Word Count: 883
Sam’s job was to collect souls.
Many of them didn’t know they’d passed on. It was his responsibility to usher them into the afterlife smoothly enough so they’d go willingly. Otherwise, they would insist on lingering in the plains between the living and the dead.
Sam eased his tow truck to the side of the road in front of the broken-down Ford Focus. Hopping out of the diesel, he grabbed his clipboard and ambled over to the dusty sedan. The couple inside were passed out, shoulders leaning against each other, mouths hanging open, the woman bellowing a hearty snore.
He ran his fingers through his greasy hair, then tapped his ignition key on the window. “Hello?”
They jerked awake. The woman fumbled for her glasses and squinted at her watch. Pressing her mouth into a grim line, she pulled a small notebook from her purse and scribbled. The driver rolled down the window.
“Need a tow?” Sam asked and grinned.
“Well it’s about time you got here!” the blond, clean-cut man man snapped, and pushed his door open so fast, Sam jumped back.
The woman scowled and scribbled some more.
Sam shook his salt-and-pepper head and smirked. Yep, these two are going to need a little convincing. “Sorry ’bout that. If you can take the car out of gear before you step out, that would be great.”
Huffing and sitting back down, the man yanked at the stick shift between the two front seats, jiggling it back and forth to be sure it was in neutral.
“And the emergency brake, please,” Sam reminded him.
The cranky man released the brake. Stepping out of the car, he slammed the door and tugged at his grey suit, now wrinkled from sleeping in the vehicle.
Sam handed him the clipboard. “If you wouldn’t mind filling this out for me, I’ll get the car hitched up and we’ll be on our way.”
Once the man grabbed the clipboard, Sam turned his back and shuffled toward the tow truck. “Great. Just what I needed,” he grumbled under his breath. He yanked the chains and straps from the toolbox secured at the rear of the flatbed. He wasn’t in the mood to ooze with customer service and charm just to persuade these numbskulls to move on to the sweet by-and-by. It was his last shift of the day and he didn’t have the patience. They would just have to deal.
The woman stood at the front passenger tire, frowning and scratching in her pad. Sam shook his head. She scribbled some more.
Sam finished hitching the car to the back of the tow truck and plucked the clipboard from the man’s hand. He held the form at arm’s length to read it. “Thank you very much…Calvin…and Jessie Wheeler.” Opening the passenger side of his truck, Sam gestured for them to climb inside with an open palm. “Let’s get to the nearest service station and move you two along, shall we?”
Mrs. Jessie Wheeler scrawled furious marks across her notepad, darting her eyes between Sam and the paper, her brows at severe angles. Calvin nodded as he peered over her shoulder, reading the her words.
Sam raised an eyebrow, then shut the door behind them when they finally climbed inside. He strolled around the front of the diesel and hopped into the driver’s seat.
“Okay, folks. I’ll try to make this nice and simple for you.” He revved the engine to life, ground the gears and pulled out onto the highway. “I hate to break the news to you, but you’re dead.”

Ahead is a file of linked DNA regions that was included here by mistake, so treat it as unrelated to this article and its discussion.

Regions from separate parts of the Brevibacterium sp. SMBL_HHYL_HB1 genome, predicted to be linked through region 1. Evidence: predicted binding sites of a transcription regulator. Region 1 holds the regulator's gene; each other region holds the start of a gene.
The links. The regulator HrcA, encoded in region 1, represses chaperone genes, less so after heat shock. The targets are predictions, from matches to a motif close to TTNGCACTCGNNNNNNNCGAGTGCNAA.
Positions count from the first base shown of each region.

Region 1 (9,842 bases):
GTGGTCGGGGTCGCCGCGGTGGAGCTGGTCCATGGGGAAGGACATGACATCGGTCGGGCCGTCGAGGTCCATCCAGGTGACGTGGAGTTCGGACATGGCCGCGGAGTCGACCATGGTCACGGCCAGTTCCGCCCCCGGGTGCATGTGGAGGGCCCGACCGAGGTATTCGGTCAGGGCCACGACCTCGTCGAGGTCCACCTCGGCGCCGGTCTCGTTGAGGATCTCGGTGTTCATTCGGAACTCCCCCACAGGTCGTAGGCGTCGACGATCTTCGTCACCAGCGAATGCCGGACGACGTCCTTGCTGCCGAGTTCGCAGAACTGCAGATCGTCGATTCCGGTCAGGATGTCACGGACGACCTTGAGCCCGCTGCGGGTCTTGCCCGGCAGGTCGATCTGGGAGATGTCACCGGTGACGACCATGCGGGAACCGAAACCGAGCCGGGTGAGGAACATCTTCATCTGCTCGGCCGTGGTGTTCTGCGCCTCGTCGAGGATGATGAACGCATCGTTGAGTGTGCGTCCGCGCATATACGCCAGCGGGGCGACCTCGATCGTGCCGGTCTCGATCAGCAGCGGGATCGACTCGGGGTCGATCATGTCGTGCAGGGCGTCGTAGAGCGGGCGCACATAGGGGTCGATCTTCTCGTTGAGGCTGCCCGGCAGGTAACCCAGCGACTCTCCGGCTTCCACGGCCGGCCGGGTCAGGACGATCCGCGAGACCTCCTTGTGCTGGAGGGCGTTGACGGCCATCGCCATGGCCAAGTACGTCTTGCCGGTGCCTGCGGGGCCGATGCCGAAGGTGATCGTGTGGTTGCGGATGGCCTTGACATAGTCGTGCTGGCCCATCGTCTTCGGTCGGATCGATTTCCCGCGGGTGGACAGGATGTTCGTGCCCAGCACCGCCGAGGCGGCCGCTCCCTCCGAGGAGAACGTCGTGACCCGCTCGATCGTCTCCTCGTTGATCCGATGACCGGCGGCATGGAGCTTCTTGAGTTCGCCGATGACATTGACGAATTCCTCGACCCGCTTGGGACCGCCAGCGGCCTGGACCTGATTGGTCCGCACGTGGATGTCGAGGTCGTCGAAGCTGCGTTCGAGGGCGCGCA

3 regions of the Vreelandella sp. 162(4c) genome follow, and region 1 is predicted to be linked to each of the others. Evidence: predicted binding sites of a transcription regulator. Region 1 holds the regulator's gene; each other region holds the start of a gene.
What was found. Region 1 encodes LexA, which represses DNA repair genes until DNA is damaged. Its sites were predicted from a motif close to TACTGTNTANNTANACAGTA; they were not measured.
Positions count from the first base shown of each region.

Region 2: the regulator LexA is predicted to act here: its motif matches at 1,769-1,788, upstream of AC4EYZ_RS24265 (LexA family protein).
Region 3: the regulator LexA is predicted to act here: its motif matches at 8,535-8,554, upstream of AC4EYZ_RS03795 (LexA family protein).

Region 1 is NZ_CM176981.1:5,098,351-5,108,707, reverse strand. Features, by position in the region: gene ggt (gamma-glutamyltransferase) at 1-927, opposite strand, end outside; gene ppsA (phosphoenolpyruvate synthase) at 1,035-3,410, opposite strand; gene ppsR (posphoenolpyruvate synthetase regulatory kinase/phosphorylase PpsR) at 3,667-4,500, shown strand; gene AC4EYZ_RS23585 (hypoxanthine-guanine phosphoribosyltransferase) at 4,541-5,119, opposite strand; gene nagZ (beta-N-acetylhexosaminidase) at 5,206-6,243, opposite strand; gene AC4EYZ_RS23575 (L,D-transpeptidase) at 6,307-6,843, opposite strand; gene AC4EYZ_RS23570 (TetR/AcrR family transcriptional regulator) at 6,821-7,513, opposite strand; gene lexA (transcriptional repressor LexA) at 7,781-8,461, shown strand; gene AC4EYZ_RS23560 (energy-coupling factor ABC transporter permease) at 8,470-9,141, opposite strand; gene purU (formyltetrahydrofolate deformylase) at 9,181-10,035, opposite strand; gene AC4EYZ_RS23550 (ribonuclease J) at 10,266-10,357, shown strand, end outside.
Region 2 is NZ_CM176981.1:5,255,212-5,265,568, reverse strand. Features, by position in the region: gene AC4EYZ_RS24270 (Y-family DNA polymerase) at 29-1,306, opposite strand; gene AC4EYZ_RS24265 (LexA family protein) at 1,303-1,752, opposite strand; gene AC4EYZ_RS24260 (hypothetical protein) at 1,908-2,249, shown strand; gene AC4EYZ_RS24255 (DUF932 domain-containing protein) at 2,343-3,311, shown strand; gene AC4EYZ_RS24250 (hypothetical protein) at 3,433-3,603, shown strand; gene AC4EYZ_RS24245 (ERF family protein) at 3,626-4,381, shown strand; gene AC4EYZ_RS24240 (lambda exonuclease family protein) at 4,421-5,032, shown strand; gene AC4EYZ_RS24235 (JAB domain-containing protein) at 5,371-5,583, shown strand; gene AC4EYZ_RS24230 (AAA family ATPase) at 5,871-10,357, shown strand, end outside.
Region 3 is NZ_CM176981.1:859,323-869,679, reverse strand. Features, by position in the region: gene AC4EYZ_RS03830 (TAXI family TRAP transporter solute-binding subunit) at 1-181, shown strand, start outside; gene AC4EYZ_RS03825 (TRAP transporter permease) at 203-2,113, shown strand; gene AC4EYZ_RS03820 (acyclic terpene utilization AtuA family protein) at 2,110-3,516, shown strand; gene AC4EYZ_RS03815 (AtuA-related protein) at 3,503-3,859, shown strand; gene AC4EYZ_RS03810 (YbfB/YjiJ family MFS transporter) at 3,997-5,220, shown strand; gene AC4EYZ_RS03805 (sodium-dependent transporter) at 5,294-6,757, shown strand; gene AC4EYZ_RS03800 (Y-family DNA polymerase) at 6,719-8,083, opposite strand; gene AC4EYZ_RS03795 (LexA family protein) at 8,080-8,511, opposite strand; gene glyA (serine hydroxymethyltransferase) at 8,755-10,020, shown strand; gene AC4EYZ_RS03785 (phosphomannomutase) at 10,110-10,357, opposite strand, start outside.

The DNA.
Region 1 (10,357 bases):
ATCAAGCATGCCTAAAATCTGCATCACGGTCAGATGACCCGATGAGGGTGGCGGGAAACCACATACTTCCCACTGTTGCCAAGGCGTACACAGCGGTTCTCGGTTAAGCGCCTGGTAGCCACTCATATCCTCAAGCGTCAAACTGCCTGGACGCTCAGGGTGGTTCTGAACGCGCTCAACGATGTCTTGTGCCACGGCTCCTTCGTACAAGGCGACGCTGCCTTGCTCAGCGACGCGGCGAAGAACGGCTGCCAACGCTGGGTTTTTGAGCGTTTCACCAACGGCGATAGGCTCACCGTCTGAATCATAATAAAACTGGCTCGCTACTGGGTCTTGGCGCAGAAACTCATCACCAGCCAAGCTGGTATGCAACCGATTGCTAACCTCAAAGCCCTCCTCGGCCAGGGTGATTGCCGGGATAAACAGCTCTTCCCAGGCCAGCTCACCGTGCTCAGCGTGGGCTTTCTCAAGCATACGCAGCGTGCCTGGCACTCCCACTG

“What?” Calvin glowered and glanced at Jessie, who huffed and scratched more into her notebook.
“Yep. I know it’s hard to accept, but it’s the truth. You and the missus died of dehydration back there on the desert road. Running out of gas was the least of your worries. Haven’t you ever heard, don’t go into the desert without water?” He shook his head. “Well, there’s nothing for it now. When we get to the service station, I’ll show you where you can check in and move on to the Underworld Processing Center. We’ll get you back in line for your next life.”
“You’re a real piece of work, you know that?” Calvin crossed his arms.
Jessie pursed her lips and continued scribbling.
“What is that you keep writing?” Sam glanced between her and the road as they sped down the two-lane highway.
Jessie smiled for the first time. “Oh, you’ll get to see it all in my report.”
Sam’s brows rose. “Report?”
“Yes, Sam. My report to the Underworld Processing Center.” Her pearly whites shone with satisfaction.
“Huh? Who are you two?”
Calvin chuckled. “Ever heard of mystery shoppers?”
Sam’s mouth dropped open.
“Well, that’s kinda what we are,” Calvin answered. “You kept us waiting on the roadside for ten years, Sam. Ten years!”
Sam gulped. “But, I mean—”
“Your approach to ushering us into the afterlife was sloppy, insensitive and rushed,” Jessie read from her notebook. “We’ve received a slew of complaints about you and it’s about time you were relieved of your duty.”
“But, I was—”
“There’s nothing for it now,” Calvin said, recycling Sam’s words. “Just pull into the service station and hand over your keys. Report to your supervisor for your debriefing.”
We were driving down the 15 Freeway on our way to Las Vegas for a reader convention when I came up with this little tale about Sam. I saw a tow truck on the side of the road and wondered about how often cars broke down in the middle of the desert. Then I wondered how many people have actually died in such circumstances. That’s when the writer in me emerged and asked, “What if someone wasn’t actually towing cars but instead was collecting souls?” And thus the story was born. If you enjoyed the story…